A great example of this would be the 2005-6 Chicago White Sox. Despite winning 99 games and appearing to be on the safe side of the Win Nexus, GM Kenny Williams saw differently. First of all, the White Sox out-performed their Pythagorean record (91-71) by a large amount. This could be luck, or it could not. Williams was smart enough not to count on good luck (or whatever) to stay with the team the next season. Williams pursued free agent first baseman Paul Konerko and signed him to a free agent deal. Under other circumstances, the Konerko contract would be a bad one; an overrated hitter playing in a park that makes him look good entering the decline phase of his career isn't such a great investment. But Williams saw that Konerko was a high-impact bat in a free agent market nearly bereft of them. Williams made the canny decision that it was worth it to overpay Konerko, because he was worth more than usual to the White Sox -- not only would he help push them through the Win Nexus, he was an all-around offensive threat on a team that didn't have anybody else who could replace his offense. Williams may have also felt that his starting rotation simply couldn't be as amazing as they were in 2005; or at least, one or two of them were going to decline. So Williams exchanged 5th starters, losing Orlando Hernandez and gaining Javier Vazquez, a move which looked (at the time) like a fine insurance policy. Williams also committed a fair amount of money to Jim Thome in acquiring him from the Phillies, also losing his starting center fielder in the process. Not only was Thome an expensive risk, he was also coming off a major injury. But Williams felt that it was imperative that the Sox improve offensively, and that it was worth the risk if Thome could come back at even 80% of his former self.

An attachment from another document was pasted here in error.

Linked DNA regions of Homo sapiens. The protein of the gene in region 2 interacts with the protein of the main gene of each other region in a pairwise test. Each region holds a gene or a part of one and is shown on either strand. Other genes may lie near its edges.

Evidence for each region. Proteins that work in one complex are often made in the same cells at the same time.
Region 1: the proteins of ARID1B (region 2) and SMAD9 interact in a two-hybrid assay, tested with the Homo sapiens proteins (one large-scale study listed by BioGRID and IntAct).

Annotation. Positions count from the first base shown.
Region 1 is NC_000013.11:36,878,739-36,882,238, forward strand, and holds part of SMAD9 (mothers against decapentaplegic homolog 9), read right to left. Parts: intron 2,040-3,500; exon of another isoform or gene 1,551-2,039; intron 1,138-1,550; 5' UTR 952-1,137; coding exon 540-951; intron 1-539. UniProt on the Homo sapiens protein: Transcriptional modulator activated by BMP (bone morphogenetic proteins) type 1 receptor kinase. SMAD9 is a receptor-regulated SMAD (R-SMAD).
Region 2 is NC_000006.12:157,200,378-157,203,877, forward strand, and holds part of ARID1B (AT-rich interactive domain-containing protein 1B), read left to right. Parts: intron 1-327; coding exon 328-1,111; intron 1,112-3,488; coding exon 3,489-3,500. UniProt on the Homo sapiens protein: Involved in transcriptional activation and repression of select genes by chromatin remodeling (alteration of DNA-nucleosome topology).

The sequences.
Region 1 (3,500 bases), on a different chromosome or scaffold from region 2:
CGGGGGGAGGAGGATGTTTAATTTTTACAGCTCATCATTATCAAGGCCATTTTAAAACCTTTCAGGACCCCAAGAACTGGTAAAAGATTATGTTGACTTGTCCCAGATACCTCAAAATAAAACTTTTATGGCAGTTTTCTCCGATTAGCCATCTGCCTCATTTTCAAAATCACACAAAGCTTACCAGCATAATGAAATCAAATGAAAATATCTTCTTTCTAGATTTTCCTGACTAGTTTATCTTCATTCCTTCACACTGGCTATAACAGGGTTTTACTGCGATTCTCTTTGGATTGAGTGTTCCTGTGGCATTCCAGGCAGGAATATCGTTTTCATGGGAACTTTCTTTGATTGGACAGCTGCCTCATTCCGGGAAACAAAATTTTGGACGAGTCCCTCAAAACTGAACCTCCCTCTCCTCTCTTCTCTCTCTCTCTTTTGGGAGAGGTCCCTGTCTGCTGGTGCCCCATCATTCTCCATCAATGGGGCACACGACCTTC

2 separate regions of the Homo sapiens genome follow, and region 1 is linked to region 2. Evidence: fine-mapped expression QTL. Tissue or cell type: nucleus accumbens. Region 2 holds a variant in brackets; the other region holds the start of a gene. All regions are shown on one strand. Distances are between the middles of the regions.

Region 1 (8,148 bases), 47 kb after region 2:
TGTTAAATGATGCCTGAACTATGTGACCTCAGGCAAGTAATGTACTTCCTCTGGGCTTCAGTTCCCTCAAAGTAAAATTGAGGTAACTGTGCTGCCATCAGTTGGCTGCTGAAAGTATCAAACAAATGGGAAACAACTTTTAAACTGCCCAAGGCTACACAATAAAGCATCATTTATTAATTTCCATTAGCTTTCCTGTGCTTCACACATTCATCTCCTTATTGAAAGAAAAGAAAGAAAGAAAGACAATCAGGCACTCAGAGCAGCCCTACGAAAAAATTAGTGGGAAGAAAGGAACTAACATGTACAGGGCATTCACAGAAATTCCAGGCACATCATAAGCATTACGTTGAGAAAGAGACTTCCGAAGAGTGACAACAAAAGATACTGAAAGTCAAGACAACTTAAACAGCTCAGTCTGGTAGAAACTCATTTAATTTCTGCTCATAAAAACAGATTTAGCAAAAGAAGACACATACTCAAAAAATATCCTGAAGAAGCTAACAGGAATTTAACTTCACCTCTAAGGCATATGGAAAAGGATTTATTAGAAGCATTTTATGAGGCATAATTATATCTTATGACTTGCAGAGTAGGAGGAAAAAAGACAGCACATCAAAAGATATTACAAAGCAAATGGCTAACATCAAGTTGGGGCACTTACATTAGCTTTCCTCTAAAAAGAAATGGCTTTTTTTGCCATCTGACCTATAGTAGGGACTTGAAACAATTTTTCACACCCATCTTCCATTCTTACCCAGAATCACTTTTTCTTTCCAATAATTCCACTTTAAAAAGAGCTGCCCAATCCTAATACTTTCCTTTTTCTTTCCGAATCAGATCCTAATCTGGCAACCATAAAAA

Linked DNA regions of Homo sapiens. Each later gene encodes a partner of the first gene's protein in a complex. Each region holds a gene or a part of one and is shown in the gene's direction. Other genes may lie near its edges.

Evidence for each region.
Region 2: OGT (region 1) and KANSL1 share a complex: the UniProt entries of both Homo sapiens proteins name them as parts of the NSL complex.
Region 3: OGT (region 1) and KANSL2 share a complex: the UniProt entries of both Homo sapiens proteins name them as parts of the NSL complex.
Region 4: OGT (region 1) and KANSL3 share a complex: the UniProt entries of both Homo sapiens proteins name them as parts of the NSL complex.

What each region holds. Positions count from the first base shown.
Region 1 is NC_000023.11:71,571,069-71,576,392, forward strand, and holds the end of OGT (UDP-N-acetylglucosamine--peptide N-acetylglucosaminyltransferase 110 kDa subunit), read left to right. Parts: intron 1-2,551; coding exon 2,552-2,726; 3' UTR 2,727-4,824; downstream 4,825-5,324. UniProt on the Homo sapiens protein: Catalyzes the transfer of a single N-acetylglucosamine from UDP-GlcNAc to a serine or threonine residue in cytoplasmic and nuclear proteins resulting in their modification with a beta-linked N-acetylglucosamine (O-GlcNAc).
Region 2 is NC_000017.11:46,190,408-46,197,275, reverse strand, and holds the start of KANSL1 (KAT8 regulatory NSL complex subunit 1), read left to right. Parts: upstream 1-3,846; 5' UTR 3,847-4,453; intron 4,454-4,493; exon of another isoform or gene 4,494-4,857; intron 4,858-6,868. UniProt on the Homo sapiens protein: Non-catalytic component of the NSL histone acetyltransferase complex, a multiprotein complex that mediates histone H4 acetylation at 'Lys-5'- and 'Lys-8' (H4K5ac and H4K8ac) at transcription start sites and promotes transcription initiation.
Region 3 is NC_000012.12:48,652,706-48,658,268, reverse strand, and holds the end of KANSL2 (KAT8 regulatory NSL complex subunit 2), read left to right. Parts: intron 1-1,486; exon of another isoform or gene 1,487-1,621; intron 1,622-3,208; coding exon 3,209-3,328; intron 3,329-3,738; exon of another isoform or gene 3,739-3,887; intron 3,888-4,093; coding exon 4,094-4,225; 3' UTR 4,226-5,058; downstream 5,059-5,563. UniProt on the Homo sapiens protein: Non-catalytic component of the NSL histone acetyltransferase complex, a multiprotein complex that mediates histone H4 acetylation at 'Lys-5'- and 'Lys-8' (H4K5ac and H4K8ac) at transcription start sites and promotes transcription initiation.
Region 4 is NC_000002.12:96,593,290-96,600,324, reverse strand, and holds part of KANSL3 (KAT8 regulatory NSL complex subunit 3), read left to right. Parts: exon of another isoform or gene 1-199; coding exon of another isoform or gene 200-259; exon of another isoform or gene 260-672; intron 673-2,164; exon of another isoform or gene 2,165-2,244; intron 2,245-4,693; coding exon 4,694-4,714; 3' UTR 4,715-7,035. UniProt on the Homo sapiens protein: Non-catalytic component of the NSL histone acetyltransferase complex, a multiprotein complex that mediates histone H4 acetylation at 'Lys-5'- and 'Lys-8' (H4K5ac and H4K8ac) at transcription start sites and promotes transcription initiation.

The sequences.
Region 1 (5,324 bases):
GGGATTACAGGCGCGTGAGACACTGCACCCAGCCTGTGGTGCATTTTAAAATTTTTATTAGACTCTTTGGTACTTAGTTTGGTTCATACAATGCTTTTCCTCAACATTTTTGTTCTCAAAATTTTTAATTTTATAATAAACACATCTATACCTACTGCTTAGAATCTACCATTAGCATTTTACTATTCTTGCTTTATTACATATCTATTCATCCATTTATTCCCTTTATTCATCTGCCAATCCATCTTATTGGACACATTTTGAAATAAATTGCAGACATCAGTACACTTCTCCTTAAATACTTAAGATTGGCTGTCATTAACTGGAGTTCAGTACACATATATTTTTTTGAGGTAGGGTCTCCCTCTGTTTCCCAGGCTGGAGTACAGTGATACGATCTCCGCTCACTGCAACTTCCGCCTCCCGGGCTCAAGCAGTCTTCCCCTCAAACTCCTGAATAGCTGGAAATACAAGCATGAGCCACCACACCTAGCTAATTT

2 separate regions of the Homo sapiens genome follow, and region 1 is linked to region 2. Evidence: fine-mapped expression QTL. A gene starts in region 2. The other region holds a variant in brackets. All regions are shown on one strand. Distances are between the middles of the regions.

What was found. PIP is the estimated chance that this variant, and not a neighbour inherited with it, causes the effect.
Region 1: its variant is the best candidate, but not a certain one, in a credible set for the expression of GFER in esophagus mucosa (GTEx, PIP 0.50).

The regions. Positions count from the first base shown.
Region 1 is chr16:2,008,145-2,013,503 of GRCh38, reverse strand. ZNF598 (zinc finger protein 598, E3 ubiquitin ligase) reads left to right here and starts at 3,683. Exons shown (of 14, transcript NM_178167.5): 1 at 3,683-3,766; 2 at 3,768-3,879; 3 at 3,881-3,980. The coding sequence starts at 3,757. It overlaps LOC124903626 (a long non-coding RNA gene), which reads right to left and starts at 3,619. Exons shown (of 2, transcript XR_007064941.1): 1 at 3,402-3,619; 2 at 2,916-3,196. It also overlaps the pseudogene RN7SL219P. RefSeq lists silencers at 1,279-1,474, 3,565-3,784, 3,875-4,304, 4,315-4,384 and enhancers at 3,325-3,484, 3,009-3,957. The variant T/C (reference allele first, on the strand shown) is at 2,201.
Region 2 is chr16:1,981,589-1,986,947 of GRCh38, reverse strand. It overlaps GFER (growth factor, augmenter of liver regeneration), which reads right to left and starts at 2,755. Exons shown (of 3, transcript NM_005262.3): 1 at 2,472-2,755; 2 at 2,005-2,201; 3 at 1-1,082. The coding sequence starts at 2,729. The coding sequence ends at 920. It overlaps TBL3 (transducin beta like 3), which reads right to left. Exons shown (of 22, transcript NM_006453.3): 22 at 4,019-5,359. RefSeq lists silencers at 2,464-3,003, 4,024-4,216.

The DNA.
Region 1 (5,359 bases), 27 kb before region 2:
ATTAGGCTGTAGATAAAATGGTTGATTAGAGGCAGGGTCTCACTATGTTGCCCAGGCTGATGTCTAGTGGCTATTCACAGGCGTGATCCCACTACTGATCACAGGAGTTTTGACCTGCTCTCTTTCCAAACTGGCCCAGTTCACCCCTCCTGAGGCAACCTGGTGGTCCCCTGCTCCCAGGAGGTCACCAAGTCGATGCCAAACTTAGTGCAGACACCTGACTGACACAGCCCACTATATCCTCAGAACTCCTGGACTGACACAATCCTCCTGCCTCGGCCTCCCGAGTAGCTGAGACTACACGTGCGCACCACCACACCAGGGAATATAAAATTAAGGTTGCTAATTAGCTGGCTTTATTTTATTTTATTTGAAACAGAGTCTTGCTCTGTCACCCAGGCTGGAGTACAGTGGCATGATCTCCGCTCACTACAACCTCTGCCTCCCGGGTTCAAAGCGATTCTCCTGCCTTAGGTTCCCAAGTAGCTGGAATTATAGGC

The result has been a strong one for the Sox: Konerko has hit well, Thome has hit better than even Williams could have dreamed, and while adding Vazquez didn't improve the quality of the pitching staff (which took a very strong turn for the worse), it was probably the right move at the time.
The urgency of Williams' actions fits in with what I said before; he didn't see the White Sox as a dominant, 100-win team. He saw them as a team in the low-90s, right in the middle of the "do-or-die" win nexus. It must be said, too, that in the American League, the Win Nexus should probably be adjusted upward, as it looks like one or two teams will win at least 92 games and miss the playoffs. If Williams were in the NL Central, he could have sat back, let his team win 88-90 games, and still make the postseason. But Williams cannily realized the singular status of his team, a status that demands more action than a team at either end of the spectrum. The difference between a team that makes the postseason and a team that almost does may look like just one or two wins, but is much more than that in both the baseball sense, and more importantly in the economic sense. That explains the concept behind the Win Nexus.
On the other hand, we have the Kansas City Royals. The Royals spent a fair amount of money in the offseason on free agents such as Doug Mientkiewicz, Mark Grudzielanek, Reggie Sanders, Joe Mays, and trade acquisition Mark Redman. Now, if the Royals were within the Win Nexus, some of these moves might be justifiable. Any reasonable analysis would conclude that these players are all overpaid; but, if the Royals were right on the cusp of making the postseason, it might make sense to overpay for role players in the short run, if it might mean the difference in making the postseason or not.